Lynne Patton, the Housing and Urban Development (HUD) official in charge of the region encompassing New York and New Jersey, appeared to violate federal rules on Tuesday by issuing a message from her official Twitter account demanding action from New York's housing authority.
In the tweet, Patton acknowledges that her message violates federal shutdown protocols but adds that she doesn't care, demanding the New York City Housing Authority (NYCHA) act to restore heat and hot water to more than 10,000 residents who spent Martin Luther King Jr. Day without the utilities.
WITH ALL DUE RESPECT, PEOPLE SHOULD NOT BE GRATEFUL BECAUSE THEIR HEAT & HOT WATER WAS TURNED BACK ON FASTER THAN BEFORE. THESE ARE BASIC HUMAN CONDITIONS & EXPECTATIONS FOR ALL AMERICANS. I DON’T CARE IF I’M NOT SUPPOSED TO BE TWEETING DURING THE SHUTDOWN. FIX IT, @NYCHA!!! pic.twitter.com/eUasbvmw5P— Lynne Patton (HUD) (@LynnePattonHUD) January 22, 2019
Patton's tweet followed a report from the New York Post in which residents complained of having to boil water on the stove just to avoid freezing in icy winter temperatures.
“No heat, no hot water! It’s cold in here! We got the stove going all day and still freezing! It’s so cold in here. It’s terrible!” one city resident told the paper.
In a statement to The Hill, a HUD spokesman reiterated the agency's warning that Secretary Ben CarsonBen CarsonSunday shows preview: Multiple states detect cases of the omicron variant Race is not central to Rittenhouse case — but the media shout it anyway Trump endorses primary challenger to Peter Meijer in Michigan MORE would step in with federal oversight if the city's housing issues do not improve.
"HUD has been having ongoing conversations with the Mayor and his team about the City’s plan for the housing authority," the HUD spokesman said.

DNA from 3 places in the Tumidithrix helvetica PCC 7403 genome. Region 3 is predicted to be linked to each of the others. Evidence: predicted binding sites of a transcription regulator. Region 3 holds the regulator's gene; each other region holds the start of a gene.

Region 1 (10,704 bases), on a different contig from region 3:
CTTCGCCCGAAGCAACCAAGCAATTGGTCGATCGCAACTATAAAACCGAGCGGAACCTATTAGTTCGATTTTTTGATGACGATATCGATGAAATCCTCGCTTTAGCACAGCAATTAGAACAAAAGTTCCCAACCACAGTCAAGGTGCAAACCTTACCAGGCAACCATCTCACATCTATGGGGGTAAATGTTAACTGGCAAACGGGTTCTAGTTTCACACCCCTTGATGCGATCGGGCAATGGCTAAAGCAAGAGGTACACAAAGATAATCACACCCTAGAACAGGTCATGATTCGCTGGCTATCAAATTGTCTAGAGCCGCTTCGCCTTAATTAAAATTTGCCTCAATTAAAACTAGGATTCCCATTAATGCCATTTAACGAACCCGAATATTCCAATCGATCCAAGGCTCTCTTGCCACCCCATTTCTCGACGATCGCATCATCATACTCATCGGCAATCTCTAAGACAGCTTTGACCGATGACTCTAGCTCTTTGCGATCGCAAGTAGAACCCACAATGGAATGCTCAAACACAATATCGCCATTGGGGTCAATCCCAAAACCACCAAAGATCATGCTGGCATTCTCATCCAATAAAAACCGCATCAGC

"Last week, the City submitted its proposal to HUD and SDNY, which we are evaluating. As previously stated, Secretary Carson is prepared to declare an event of substantial default if the City’s plan does not meet the key principles HUD has outlined for addressing the serious health and safety hazards in the housing authority’s properties," the spokesman added.
Patton, who was scheduled to take over leadership of the HUD region this month, was prevented from starting the position due to the ongoing partial government shutdown.
“Today I was slated to move into @NYCHA. Due to the shutdown, I cannot until it is lifted,” Patton tweeted on Jan. 7.
Today I was slated to move into @NYCHA. Due to the shutdown, I cannot until it is lifted. The Anti-Deficiency Act (31 USC 1341) prohibits federal officials from performing certain duties. The move-in is considered acting in my official capacity. Look forward to a new start date! pic.twitter.com/5pt2r55nck— Lynne Patton (HUD) (@LynnePattonHUD) January 7, 2019
The shutdown reached its 32nd day on Tuesday, as Democrats and Republicans have been unable to reach a deal to fund the government that also meets the White House's demand for more than $5 billion in funding for construction of a border wall.
—Updated at 5:24 p.m.